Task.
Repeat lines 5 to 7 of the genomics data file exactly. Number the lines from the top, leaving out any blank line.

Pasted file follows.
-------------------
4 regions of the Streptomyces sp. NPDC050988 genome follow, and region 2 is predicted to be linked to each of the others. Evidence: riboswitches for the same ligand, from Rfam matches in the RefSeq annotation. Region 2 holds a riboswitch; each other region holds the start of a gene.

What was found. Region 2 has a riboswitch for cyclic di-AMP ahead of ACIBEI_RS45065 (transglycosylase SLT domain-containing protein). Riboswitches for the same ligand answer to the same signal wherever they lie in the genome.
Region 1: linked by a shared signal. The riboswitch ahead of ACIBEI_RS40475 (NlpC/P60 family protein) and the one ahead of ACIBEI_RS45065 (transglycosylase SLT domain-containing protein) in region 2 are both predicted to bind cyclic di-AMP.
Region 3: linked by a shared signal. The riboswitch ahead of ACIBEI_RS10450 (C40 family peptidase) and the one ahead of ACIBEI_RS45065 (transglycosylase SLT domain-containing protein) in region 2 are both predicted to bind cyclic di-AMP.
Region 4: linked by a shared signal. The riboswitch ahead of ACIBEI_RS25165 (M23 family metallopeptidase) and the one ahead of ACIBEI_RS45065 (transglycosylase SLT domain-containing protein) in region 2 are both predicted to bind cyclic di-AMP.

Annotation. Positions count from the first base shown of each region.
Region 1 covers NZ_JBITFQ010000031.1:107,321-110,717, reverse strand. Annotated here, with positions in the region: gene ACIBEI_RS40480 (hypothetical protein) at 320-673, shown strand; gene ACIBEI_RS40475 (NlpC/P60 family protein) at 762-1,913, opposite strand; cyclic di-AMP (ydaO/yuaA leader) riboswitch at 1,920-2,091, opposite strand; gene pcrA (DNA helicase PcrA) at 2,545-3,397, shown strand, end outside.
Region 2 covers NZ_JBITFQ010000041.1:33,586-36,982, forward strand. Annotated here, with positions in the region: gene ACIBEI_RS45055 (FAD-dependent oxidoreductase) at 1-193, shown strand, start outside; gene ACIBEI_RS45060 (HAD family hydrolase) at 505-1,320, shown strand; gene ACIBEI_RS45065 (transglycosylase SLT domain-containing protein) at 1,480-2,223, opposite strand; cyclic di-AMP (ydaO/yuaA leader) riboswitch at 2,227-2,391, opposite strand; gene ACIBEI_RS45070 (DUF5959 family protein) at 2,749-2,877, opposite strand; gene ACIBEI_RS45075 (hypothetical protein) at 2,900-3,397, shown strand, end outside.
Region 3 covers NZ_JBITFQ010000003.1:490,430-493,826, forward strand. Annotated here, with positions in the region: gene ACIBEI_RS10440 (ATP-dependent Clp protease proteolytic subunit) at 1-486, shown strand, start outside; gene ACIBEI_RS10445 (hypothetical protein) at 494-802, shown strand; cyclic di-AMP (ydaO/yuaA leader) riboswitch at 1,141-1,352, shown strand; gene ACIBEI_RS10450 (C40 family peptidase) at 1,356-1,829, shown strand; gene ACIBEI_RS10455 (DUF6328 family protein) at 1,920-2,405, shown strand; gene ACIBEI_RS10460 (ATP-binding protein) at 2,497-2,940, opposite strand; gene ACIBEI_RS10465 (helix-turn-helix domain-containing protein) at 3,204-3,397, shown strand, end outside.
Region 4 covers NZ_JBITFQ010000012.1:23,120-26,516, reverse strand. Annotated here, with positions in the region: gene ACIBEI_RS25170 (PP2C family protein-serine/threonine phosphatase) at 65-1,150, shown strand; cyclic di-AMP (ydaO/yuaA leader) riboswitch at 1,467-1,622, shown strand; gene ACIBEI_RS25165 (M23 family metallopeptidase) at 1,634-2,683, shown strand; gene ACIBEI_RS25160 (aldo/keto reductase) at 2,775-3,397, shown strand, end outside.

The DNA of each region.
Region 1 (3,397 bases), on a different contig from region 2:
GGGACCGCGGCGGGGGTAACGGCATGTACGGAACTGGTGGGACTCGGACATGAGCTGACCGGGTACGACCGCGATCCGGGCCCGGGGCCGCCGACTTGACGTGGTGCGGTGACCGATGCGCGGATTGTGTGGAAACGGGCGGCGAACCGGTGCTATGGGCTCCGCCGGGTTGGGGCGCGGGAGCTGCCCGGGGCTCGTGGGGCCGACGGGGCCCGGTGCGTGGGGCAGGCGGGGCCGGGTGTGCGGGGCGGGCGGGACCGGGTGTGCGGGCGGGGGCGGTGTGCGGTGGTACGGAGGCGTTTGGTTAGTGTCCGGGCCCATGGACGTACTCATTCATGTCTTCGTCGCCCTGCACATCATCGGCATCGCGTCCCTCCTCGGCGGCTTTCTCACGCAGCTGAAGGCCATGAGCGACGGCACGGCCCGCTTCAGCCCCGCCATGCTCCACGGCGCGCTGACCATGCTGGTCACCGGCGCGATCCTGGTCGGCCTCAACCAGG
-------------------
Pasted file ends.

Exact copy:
Region 4: linked by a shared signal. The riboswitch ahead of ACIBEI_RS25165 (M23 family metallopeptidase) and the one ahead of ACIBEI_RS45065 (transglycosylase SLT domain-containing protein) in region 2 are both predicted to bind cyclic di-AMP.

Annotation. Positions count from the first base shown of each region.
Region 1 covers NZ_JBITFQ010000031.1:107,321-110,717, reverse strand. Annotated here, with positions in the region: gene ACIBEI_RS40480 (hypothetical protein) at 320-673, shown strand; gene ACIBEI_RS40475 (NlpC/P60 family protein) at 762-1,913, opposite strand; cyclic di-AMP (ydaO/yuaA leader) riboswitch at 1,920-2,091, opposite strand; gene pcrA (DNA helicase PcrA) at 2,545-3,397, shown strand, end outside.